– By the Electrical India content team
The U.S. has lost over 106,000 clean energy jobs in March, and hundreds more are expected in the months to come due to the COVID-19 pandemic and its economic fallout. California, North Carolina, Pennsylvania, Massachusetts and Michigan were the states hit hardest by the sector’s losses.
The job loss estimates are based on an analysis of unemployment data released by E2 (Environmental Entrepreneurs), the American Council on Renewable Energy (ACORE), E4TheFuture and the BW Research Partnership.
An analysis conducted by the Department of Labor found that 106,472 workers in clean energy occupations filed for unemployment benefits last month, wiping out all 2019 clean energy job gains across renewable energy, energy efficiency, clean vehicles, energy storage and clean fuels. The clean energy jobs, as defined in the report, include electricians, HVAC and mechanical trades technicians and construction workers who work in energy efficiency, solar installers, wind industry engineers and technicians, and manufacturing workers employed by electric and other clean-vehicle manufacturing companies and suppliers.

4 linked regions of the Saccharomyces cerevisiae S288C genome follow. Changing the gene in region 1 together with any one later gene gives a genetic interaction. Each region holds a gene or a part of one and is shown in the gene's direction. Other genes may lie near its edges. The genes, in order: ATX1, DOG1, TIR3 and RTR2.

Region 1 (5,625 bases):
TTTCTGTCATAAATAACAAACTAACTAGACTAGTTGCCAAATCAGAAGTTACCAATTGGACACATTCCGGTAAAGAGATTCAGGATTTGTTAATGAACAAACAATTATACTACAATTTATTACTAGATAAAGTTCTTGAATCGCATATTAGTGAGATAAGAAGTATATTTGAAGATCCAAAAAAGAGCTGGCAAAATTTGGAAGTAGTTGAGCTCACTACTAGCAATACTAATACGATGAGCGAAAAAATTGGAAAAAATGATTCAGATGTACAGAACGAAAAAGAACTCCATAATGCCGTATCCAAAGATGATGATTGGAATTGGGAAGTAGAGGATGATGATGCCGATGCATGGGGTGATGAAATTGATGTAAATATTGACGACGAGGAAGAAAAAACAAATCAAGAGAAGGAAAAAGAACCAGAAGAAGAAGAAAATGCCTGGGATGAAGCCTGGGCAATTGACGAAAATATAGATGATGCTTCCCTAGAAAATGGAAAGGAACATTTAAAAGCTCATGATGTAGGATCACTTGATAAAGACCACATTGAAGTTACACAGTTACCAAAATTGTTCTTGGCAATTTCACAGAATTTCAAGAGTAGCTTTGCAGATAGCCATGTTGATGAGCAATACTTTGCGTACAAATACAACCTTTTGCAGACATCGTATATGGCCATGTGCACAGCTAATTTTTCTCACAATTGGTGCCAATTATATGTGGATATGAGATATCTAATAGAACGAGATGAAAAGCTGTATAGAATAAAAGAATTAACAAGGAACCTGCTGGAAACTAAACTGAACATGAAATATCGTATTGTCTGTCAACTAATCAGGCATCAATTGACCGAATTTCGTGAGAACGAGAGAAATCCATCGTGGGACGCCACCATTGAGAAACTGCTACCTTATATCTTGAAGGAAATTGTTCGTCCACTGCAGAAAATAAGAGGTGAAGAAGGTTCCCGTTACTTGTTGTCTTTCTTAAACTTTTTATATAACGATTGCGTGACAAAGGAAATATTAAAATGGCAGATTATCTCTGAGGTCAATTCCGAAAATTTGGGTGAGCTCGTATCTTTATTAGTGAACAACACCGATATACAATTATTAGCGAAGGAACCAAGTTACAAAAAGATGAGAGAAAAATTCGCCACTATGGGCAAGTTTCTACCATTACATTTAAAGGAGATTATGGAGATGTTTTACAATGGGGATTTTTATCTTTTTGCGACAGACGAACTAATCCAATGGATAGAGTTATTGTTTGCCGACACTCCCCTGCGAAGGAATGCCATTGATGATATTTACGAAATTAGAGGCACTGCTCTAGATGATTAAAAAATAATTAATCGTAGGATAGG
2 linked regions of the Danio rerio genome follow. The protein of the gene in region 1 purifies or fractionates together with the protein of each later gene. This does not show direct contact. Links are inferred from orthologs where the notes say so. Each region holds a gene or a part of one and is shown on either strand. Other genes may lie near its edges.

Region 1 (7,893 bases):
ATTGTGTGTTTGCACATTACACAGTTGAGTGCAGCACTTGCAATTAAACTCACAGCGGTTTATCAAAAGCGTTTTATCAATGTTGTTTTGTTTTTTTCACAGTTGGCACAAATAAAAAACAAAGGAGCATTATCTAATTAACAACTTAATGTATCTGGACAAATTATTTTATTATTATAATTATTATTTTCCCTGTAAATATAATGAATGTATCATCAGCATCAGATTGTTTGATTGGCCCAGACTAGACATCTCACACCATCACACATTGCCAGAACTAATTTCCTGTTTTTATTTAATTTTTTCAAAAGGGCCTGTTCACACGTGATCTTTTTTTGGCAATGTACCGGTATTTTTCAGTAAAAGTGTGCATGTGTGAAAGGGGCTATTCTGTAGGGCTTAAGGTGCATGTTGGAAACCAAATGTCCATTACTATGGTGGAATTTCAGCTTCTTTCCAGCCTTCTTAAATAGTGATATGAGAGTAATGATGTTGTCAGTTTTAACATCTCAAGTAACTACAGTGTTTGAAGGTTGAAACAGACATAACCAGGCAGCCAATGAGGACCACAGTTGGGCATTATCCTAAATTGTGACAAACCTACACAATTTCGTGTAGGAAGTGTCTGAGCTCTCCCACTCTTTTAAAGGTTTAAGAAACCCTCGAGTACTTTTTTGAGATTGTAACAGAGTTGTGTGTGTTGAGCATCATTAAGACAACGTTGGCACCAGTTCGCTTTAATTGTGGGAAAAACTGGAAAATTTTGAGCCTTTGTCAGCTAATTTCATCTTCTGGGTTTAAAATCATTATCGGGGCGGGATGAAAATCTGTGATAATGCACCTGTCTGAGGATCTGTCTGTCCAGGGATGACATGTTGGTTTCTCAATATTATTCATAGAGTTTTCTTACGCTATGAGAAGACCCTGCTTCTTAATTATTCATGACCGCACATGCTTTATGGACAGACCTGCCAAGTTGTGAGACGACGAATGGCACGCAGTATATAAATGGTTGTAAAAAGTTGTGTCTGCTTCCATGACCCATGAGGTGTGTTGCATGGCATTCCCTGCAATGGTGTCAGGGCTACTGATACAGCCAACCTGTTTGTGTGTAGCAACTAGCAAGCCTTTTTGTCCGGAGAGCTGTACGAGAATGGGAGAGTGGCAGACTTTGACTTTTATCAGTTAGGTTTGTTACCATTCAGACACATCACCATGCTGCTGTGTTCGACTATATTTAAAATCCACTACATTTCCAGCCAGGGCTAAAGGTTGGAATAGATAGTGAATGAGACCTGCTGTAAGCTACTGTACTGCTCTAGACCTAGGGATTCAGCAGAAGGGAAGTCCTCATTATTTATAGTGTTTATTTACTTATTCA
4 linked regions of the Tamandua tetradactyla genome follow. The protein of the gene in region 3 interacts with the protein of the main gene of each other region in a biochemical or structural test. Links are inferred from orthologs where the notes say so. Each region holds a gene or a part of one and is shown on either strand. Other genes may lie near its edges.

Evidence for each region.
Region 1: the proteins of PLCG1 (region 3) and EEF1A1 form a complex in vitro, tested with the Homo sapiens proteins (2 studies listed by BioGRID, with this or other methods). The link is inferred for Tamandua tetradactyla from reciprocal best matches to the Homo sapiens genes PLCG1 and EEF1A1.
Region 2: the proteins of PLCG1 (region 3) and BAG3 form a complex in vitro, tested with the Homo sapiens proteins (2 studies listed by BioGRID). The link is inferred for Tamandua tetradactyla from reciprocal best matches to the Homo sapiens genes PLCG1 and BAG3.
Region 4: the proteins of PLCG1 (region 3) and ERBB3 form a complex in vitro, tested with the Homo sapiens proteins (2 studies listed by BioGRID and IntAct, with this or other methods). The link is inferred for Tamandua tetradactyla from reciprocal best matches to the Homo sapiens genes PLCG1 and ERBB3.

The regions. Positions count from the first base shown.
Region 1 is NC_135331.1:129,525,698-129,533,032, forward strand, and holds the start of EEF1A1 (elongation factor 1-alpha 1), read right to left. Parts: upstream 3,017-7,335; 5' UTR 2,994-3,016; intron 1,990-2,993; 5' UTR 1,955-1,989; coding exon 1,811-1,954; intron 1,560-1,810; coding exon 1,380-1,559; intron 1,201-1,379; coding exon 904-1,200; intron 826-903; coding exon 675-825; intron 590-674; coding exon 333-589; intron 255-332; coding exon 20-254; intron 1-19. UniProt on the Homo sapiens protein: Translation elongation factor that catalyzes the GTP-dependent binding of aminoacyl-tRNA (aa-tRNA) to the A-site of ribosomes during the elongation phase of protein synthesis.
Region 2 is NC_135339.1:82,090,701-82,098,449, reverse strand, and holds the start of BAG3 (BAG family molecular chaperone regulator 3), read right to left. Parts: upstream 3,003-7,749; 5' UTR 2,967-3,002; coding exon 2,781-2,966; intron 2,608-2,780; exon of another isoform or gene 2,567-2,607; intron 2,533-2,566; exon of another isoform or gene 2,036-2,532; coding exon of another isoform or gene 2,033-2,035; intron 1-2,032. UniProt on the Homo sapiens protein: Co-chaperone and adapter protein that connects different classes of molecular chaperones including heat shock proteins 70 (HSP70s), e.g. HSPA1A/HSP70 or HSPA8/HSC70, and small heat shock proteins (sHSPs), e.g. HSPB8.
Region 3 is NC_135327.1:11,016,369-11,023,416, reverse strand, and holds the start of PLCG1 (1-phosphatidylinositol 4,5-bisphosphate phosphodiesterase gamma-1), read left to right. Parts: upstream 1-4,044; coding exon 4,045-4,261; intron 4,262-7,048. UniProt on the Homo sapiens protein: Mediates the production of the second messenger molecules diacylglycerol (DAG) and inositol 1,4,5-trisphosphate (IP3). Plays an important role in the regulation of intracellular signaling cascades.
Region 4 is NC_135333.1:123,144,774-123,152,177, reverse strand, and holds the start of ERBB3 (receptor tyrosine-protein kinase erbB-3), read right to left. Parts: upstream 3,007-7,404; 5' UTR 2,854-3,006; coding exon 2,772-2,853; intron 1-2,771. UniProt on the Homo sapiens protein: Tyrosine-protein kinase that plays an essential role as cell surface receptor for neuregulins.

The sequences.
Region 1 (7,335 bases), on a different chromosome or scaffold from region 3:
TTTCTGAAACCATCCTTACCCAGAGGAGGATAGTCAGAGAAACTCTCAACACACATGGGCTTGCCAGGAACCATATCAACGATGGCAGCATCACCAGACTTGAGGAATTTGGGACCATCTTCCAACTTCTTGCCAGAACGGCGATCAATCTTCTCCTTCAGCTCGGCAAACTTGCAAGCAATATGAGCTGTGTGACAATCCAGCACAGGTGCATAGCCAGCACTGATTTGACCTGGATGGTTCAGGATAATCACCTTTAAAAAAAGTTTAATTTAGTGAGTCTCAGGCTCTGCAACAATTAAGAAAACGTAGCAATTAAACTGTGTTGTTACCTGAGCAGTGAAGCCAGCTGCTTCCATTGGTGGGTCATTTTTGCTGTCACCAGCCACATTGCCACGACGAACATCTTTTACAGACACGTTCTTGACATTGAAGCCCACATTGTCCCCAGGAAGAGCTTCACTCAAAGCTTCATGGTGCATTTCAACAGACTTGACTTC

Clean energy has been one of the U.S. economy’s biggest and fast-growing employment sectors over the past decade, growing 10.4 per cent since 2015. According to E2, there were 3.36 million workers in the sector at the end of 2019, an increase of more than 70,000 from a year earlier. At the start of 2020, America’s clean energy workforce accounted for more than one out of every 50 U.S. workers. That made clean energy by far the biggest employer of workers in energy occupations, employing nearly three times more workers than the fossil fuel industry.
But all the growth came to a screeching halt in March due to the COVID-19 pandemic and its economic fallout. “The March layoffs are just the first indication of how badly the clean energy industry will be hit by the crisis, with the analysis projecting that more than 500,000 clean energy workers – 15 per cent of the entire clean energy workforce – will lose their jobs in the months ahead,” the E2 report said. “A loss of that magnitude would erase the clean energy industry’s total job growth over the last five years.”
Bob Keefe, executive director of E2 said, “What these numbers tell us is that clean energy workers are a huge and important part of America’s workforce – and they are hurting badly.” Gregory Wetstone, President and CEO of the American Council on Renewable Energy (ACORE), said, “The renewable sector is being hit hard by supply chain disruptions, shelter-in-place orders and other significant pandemic-related delays.”